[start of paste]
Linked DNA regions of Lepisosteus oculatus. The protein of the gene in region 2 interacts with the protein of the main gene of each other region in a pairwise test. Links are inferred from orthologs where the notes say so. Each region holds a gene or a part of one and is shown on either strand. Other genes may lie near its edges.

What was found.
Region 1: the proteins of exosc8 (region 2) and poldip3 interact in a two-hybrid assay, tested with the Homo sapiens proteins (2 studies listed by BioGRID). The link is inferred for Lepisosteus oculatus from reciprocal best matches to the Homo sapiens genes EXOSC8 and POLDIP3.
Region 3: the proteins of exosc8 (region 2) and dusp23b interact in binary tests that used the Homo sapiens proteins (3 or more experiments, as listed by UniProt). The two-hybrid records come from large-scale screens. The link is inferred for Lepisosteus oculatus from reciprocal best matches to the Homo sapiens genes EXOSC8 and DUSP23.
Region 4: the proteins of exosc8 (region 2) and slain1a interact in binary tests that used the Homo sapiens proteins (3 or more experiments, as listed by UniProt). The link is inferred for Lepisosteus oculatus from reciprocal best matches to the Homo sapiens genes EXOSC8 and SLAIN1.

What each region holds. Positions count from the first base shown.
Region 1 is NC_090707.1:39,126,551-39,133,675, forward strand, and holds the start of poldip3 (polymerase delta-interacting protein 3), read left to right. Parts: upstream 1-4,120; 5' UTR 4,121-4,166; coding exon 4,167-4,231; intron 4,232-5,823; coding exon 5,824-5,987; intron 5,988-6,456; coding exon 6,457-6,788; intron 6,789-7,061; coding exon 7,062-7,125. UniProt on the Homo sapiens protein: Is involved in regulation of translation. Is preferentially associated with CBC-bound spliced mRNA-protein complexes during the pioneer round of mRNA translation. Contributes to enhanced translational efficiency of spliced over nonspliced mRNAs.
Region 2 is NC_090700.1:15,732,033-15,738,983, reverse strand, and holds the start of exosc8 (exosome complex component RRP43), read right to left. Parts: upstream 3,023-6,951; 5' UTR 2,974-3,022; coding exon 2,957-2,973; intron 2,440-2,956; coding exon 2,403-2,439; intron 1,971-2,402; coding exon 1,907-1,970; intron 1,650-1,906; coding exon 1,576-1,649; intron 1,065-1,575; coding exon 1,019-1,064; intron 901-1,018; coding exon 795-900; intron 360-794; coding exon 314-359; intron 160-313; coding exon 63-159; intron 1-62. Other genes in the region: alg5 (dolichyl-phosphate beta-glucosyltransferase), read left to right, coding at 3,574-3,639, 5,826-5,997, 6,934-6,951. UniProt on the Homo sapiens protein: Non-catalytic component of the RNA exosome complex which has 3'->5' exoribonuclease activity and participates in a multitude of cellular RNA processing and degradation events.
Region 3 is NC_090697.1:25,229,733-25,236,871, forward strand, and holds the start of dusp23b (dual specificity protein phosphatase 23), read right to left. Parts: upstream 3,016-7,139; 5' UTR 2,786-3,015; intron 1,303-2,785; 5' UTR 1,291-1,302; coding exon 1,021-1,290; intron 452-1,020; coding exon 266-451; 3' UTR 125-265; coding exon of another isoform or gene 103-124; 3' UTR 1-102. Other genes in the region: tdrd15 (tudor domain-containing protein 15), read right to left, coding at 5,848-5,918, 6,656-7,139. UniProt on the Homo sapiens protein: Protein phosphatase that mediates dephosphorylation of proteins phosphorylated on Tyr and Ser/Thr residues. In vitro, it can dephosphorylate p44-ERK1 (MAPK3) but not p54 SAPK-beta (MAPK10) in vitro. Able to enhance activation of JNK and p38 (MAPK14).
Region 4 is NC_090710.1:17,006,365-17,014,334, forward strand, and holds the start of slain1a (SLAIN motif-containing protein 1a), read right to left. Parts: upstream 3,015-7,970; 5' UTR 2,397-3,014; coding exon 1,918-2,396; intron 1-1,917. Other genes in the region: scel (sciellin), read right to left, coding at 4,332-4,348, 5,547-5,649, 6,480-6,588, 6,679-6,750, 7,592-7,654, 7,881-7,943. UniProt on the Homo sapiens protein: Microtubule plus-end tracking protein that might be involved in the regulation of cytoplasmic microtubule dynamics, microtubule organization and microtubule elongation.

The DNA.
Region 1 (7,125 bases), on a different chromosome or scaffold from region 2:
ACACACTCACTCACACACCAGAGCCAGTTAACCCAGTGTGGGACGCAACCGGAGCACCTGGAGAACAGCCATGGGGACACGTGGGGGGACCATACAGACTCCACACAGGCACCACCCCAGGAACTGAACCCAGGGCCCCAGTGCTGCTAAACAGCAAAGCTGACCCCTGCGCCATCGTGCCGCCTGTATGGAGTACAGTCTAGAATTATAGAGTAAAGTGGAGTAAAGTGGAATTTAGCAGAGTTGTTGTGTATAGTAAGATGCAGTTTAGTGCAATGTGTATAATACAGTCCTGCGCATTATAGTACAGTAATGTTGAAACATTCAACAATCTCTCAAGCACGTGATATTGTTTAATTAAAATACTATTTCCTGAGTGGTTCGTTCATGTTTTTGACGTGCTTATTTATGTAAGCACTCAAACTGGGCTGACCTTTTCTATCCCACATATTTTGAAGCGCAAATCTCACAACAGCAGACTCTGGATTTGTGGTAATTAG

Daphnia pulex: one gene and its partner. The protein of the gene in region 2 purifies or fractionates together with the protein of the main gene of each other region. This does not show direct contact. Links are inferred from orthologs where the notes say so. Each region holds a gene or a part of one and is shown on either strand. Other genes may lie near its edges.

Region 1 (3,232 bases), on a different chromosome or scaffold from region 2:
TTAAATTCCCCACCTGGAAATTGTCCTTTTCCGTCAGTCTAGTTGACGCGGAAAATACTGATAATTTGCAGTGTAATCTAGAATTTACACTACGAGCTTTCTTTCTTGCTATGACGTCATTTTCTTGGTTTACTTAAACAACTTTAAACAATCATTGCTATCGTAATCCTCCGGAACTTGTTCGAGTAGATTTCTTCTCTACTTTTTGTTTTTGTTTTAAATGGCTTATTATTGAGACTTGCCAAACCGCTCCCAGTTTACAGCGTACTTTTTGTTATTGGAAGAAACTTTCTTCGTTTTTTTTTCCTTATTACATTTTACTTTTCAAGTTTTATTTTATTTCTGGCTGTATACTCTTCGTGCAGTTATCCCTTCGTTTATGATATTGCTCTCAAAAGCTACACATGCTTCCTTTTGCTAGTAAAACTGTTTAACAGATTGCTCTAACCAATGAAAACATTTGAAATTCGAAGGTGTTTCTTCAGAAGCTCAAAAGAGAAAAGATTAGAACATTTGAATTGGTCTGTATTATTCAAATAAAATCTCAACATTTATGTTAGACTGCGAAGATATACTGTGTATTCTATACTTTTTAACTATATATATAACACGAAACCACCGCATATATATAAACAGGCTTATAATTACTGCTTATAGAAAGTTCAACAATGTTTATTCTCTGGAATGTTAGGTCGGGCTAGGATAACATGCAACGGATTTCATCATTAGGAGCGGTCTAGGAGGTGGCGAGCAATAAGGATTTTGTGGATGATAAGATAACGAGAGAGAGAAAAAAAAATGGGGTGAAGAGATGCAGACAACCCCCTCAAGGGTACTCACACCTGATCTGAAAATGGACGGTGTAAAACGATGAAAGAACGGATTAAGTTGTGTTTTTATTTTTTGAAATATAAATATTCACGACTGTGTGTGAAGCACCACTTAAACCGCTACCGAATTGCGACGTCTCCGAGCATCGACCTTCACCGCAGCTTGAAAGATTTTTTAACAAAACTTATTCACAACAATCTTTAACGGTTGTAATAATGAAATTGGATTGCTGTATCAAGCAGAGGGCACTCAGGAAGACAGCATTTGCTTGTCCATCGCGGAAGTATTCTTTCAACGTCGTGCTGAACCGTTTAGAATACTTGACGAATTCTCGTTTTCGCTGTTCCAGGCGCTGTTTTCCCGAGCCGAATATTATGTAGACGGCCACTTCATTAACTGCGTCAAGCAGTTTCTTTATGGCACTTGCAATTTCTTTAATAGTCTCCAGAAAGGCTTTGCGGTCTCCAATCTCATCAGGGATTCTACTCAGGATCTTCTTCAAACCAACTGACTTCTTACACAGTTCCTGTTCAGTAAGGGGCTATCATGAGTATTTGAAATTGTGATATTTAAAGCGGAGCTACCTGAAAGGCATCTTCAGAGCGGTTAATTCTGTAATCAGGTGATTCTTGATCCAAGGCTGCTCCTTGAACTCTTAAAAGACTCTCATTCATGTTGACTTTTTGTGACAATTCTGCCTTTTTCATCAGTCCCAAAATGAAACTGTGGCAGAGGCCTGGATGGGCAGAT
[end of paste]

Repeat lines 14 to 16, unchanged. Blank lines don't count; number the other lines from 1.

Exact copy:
Daphnia pulex: one gene and its partner. The protein of the gene in region 2 purifies or fractionates together with the protein of the main gene of each other region. This does not show direct contact. Links are inferred from orthologs where the notes say so. Each region holds a gene or a part of one and is shown on either strand. Other genes may lie near its edges.

Region 1 (3,232 bases), on a different chromosome or scaffold from region 2:
TTAAATTCCCCACCTGGAAATTGTCCTTTTCCGTCAGTCTAGTTGACGCGGAAAATACTGATAATTTGCAGTGTAATCTAGAATTTACACTACGAGCTTTCTTTCTTGCTATGACGTCATTTTCTTGGTTTACTTAAACAACTTTAAACAATCATTGCTATCGTAATCCTCCGGAACTTGTTCGAGTAGATTTCTTCTCTACTTTTTGTTTTTGTTTTAAATGGCTTATTATTGAGACTTGCCAAACCGCTCCCAGTTTACAGCGTACTTTTTGTTATTGGAAGAAACTTTCTTCGTTTTTTTTTCCTTATTACATTTTACTTTTCAAGTTTTATTTTATTTCTGGCTGTATACTCTTCGTGCAGTTATCCCTTCGTTTATGATATTGCTCTCAAAAGCTACACATGCTTCCTTTTGCTAGTAAAACTGTTTAACAGATTGCTCTAACCAATGAAAACATTTGAAATTCGAAGGTGTTTCTTCAGAAGCTCAAAAGAGAAAAGATTAGAACATTTGAATTGGTCTGTATTATTCAAATAAAATCTCAACATTTATGTTAGACTGCGAAGATATACTGTGTATTCTATACTTTTTAACTATATATATAACACGAAACCACCGCATATATATAAACAGGCTTATAATTACTGCTTATAGAAAGTTCAACAATGTTTATTCTCTGGAATGTTAGGTCGGGCTAGGATAACATGCAACGGATTTCATCATTAGGAGCGGTCTAGGAGGTGGCGAGCAATAAGGATTTTGTGGATGATAAGATAACGAGAGAGAGAAAAAAAAATGGGGTGAAGAGATGCAGACAACCCCCTCAAGGGTACTCACACCTGATCTGAAAATGGACGGTGTAAAACGATGAAAGAACGGATTAAGTTGTGTTTTTATTTTTTGAAATATAAATATTCACGACTGTGTGTGAAGCACCACTTAAACCGCTACCGAATTGCGACGTCTCCGAGCATCGACCTTCACCGCAGCTTGAAAGATTTTTTAACAAAACTTATTCACAACAATCTTTAACGGTTGTAATAATGAAATTGGATTGCTGTATCAAGCAGAGGGCACTCAGGAAGACAGCATTTGCTTGTCCATCGCGGAAGTATTCTTTCAACGTCGTGCTGAACCGTTTAGAATACTTGACGAATTCTCGTTTTCGCTGTTCCAGGCGCTGTTTTCCCGAGCCGAATATTATGTAGACGGCCACTTCATTAACTGCGTCAAGCAGTTTCTTTATGGCACTTGCAATTTCTTTAATAGTCTCCAGAAAGGCTTTGCGGTCTCCAATCTCATCAGGGATTCTACTCAGGATCTTCTTCAAACCAACTGACTTCTTACACAGTTCCTGTTCAGTAAGGGGCTATCATGAGTATTTGAAATTGTGATATTTAAAGCGGAGCTACCTGAAAGGCATCTTCAGAGCGGTTAATTCTGTAATCAGGTGATTCTTGATCCAAGGCTGCTCCTTGAACTCTTAAAAGACTCTCATTCATGTTGACTTTTTGTGACAATTCTGCCTTTTTCATCAGTCCCAAAATGAAACTGTGGCAGAGGCCTGGATGGGCAGAT